Photo Ops to Look for in Trinidad
If you get rain, find reflections in the puddles of the cobblestone streets.
The warm pastels of nearly all the buildings in town, especially early and late in the day when the light is low.
Photograph the people and the world going by on the cobble streets with the beautiful pastel colors of the old buildings. Best times are early or late in the day
Chat up the locals. This is where speaking some Spanish or having a guide will help. You can easily get invited into their homes to see what living is like. Cubans take great pride in their homes. On my last visit, I got our photo group invited into the home of an elderly gent, whose father was the first surgeon in Trinidad many decades ago. His home was full of antiques and art, and he had an amazing collection of old photographs and cameras. What a treat!
Look for everyday commerce and activity in the non-tourist areas (like the bakery, cigar factory, a soccer game) as these can provide very interesting photographic situations.
Cuba For Photographers: Travel Advice
Accommodations. In the cities, the bigger hotels are quite nice and offer typical amenities and service that you’d find in any large city. But there are so many more options! I highly recommend staying at “casas particulars,” which are family-run B&Bs. There are so many to choose from all over Cuba, and I’ve never had a less-than-stellar experience when using them. The owners are very proud of their business, and so the service is high, the beds comfortable and the food (if arranged) is great. Airbnb now has listings for these.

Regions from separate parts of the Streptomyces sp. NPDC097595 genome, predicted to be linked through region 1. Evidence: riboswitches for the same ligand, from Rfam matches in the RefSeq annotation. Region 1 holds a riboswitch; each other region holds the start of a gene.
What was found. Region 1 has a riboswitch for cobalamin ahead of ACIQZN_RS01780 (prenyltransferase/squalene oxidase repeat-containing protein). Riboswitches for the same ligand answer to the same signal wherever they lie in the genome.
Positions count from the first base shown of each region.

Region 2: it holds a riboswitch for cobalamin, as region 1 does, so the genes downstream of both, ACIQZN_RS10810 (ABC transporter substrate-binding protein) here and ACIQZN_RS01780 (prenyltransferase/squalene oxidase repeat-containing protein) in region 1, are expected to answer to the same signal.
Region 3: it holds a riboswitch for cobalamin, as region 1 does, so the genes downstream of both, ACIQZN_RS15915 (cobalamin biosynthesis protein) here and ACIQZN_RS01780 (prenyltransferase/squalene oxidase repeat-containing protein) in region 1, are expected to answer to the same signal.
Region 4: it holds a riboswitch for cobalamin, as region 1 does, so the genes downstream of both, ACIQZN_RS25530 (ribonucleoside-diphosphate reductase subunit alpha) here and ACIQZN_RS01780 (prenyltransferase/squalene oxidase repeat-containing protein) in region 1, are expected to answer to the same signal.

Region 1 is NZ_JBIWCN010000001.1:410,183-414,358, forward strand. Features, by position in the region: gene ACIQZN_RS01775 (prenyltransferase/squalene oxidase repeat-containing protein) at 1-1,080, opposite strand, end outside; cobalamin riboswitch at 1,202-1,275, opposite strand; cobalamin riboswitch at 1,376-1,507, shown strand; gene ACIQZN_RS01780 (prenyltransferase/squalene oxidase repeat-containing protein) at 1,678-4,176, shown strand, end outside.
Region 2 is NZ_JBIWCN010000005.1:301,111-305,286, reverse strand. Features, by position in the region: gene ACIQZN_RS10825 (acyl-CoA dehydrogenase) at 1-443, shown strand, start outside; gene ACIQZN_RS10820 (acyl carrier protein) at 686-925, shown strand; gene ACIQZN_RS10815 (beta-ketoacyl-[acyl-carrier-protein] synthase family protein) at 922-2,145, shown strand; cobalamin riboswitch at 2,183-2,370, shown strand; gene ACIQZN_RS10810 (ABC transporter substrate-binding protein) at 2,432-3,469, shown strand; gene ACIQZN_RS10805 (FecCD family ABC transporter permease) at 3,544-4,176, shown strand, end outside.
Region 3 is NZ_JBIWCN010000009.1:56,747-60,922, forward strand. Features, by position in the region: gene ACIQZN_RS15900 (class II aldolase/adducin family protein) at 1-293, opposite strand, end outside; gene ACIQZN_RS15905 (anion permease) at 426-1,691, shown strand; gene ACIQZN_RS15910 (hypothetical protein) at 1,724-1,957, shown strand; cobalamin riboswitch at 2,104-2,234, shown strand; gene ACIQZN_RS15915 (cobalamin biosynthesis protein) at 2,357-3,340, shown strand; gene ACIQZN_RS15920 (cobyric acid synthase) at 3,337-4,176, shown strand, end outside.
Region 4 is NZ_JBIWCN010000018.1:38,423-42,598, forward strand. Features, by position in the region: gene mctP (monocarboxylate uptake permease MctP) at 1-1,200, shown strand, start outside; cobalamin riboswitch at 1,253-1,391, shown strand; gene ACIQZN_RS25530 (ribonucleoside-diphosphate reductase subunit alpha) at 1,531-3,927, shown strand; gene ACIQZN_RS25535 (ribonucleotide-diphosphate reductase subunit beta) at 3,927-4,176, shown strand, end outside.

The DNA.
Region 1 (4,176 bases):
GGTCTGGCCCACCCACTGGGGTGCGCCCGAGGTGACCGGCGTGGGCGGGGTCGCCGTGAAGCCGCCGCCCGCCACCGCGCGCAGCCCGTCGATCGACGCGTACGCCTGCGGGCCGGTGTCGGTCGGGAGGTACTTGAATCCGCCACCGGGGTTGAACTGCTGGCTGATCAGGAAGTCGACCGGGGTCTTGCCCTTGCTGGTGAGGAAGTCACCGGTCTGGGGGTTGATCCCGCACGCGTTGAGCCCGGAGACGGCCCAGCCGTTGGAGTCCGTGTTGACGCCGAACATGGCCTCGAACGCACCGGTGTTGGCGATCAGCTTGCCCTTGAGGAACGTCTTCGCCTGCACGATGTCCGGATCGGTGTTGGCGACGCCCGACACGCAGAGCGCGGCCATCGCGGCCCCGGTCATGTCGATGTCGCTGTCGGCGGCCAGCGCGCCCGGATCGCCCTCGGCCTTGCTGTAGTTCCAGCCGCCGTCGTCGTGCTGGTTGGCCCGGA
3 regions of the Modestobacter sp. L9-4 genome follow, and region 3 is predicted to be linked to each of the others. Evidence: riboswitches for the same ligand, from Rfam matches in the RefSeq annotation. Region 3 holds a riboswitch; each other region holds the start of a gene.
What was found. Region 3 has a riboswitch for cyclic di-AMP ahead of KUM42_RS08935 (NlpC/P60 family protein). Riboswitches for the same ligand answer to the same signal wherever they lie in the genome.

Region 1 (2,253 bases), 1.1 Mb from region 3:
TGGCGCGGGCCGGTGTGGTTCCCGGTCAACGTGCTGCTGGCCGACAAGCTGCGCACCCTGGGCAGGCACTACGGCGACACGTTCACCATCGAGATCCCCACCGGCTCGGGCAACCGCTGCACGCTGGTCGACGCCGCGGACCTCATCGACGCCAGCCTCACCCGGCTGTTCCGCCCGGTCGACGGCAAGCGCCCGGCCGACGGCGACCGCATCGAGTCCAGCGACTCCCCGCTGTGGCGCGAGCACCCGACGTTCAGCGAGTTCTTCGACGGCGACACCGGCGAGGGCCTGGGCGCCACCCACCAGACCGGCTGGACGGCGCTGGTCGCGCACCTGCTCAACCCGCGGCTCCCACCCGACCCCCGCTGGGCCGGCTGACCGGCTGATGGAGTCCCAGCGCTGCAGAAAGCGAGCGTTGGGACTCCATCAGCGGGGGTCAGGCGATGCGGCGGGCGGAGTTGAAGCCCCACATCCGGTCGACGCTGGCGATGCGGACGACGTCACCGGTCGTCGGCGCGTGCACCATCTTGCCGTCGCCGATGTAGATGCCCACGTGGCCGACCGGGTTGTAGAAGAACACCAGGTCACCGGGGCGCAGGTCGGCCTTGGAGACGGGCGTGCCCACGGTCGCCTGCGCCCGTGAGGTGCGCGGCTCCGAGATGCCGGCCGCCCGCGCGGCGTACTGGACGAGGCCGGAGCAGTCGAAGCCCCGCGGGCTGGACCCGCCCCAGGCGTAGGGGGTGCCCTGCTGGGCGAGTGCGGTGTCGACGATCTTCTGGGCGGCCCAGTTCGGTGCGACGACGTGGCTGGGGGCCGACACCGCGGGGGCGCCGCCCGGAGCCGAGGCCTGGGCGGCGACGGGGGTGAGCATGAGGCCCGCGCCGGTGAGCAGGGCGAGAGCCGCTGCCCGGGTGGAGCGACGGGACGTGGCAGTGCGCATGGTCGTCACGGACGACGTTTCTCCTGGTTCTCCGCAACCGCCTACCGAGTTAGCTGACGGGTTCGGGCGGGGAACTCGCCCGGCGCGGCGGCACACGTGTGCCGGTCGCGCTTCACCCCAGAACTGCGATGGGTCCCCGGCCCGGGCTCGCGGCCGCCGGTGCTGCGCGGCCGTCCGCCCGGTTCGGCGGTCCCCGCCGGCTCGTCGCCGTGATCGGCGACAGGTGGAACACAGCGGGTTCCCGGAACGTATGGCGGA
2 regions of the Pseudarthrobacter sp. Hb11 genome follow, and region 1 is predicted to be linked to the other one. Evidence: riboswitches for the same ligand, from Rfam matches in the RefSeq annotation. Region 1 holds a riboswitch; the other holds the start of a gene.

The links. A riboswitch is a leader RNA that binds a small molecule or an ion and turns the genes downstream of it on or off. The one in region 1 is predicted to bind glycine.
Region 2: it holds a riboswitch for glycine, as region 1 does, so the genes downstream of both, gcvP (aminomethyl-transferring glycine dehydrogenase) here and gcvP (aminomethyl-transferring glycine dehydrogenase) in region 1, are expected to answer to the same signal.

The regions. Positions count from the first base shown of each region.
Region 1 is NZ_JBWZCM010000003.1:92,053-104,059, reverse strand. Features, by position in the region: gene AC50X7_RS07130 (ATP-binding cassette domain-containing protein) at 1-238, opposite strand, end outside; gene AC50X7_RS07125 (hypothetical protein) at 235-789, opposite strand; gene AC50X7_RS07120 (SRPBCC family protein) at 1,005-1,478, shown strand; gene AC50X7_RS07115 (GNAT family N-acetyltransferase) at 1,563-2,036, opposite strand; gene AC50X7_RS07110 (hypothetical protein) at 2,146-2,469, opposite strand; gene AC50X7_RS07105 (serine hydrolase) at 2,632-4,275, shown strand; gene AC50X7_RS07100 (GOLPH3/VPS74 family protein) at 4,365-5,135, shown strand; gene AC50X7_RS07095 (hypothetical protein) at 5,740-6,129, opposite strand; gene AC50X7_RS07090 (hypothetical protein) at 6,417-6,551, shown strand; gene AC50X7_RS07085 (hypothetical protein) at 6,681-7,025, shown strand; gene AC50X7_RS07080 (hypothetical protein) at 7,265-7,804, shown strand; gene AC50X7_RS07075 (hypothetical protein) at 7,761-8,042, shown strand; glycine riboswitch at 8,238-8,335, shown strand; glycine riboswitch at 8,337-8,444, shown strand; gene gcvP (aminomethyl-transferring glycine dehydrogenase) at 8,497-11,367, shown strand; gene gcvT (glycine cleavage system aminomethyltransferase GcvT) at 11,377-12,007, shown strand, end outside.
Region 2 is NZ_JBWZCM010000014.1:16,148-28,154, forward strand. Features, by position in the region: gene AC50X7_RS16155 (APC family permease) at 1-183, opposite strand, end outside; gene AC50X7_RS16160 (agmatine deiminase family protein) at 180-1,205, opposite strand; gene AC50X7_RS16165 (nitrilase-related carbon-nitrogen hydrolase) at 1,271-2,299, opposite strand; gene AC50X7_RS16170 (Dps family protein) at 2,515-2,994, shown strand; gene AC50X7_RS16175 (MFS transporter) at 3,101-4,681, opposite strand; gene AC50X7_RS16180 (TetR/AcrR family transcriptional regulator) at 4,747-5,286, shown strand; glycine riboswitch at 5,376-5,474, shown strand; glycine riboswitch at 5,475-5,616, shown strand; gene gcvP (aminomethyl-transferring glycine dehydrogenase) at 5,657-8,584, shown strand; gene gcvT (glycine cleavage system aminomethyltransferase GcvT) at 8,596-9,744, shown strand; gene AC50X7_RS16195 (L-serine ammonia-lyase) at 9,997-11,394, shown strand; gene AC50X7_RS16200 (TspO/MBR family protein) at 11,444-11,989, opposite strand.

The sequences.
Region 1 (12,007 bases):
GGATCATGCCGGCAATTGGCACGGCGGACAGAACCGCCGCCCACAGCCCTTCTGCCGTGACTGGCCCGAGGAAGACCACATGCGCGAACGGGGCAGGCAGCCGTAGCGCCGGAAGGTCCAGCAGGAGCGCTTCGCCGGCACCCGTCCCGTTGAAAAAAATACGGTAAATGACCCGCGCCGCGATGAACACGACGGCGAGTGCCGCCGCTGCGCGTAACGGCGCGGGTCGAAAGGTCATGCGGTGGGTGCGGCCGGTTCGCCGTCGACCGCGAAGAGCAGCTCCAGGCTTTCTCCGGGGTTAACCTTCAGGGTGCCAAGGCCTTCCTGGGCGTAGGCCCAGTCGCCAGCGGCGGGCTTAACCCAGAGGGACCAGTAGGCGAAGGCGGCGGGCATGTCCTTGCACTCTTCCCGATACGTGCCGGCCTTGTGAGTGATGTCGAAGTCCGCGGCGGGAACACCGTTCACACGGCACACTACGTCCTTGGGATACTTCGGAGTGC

Packing. It’s the Caribbean, so you don’t need much. Comfy shoes for lots of walking, quick-dry clothing in case of rain, and a light sweater or jacket for evenings are essential. Casual clothes are fine everywhere in Cuba.
Photo gear. I’ve led many photography trips in Cuba and one thing that is common is photographers bringing way too much gear. A good, lightweight, easy-to-manage kit for Cuba is one camera with a 24-70mm equivalent zoom and a 70-200mm equivalent zoom. A lightweight travel tripod and a few accessories like cleaning cloths, spare batteries and a camera remote are really all one needs.
[caption id="attachment_548007" align="alignnone" width="824"] Tobacco farm, Viñales Valley.[/caption]
If you own a lightweight prime in the 35mm or 50mm range, then by all means bring it and use it for the many street photography opportunities you’ll have. When I travel to Cuba, I carry a Sony a6500 camera with a Sony Zeiss 16-70mm (24-105mm equivalent), the Sony 70-200mm f/4, a 50mm equivalent f/2.8 prime, a small and lightweight Really Right Stuff travel tripod, and that’s it.
What about a backup camera? For me, that’s my iPhone when I’m in Cuba, but it’s totally fine to bring a second camera body just in case. Having less gear will enable you to travel around during the long days much easier and better concentrate on the scene, subject, light and composition. Think “light, nimble and quick” when choosing your gear.
Money. The first thing to know is that while things in Cuba are changing, plan that your credit and ATM cards will not work anywhere in the country. You must bring enough cash money for your entire stay. Cuba has two currencies, CUC and CUP, but don’t sweat that. As a tourist, you will use only the CUC. You can exchange your cash for CUC at major hotels and also at the Havana airport. For USD, there’s a surcharge of 10 percent and a service fee of 3 percent. There is no surcharge when changing Euros, GBP, CAD or many other currencies. Bring more than you think you’ll need, since you can’t get more money while in Cuba.
Maps. I highly recommend MAPS.ME, an app you can get for your smartphone that will give you a detailed map of Cuba, and it works offline. The best part? It’s free.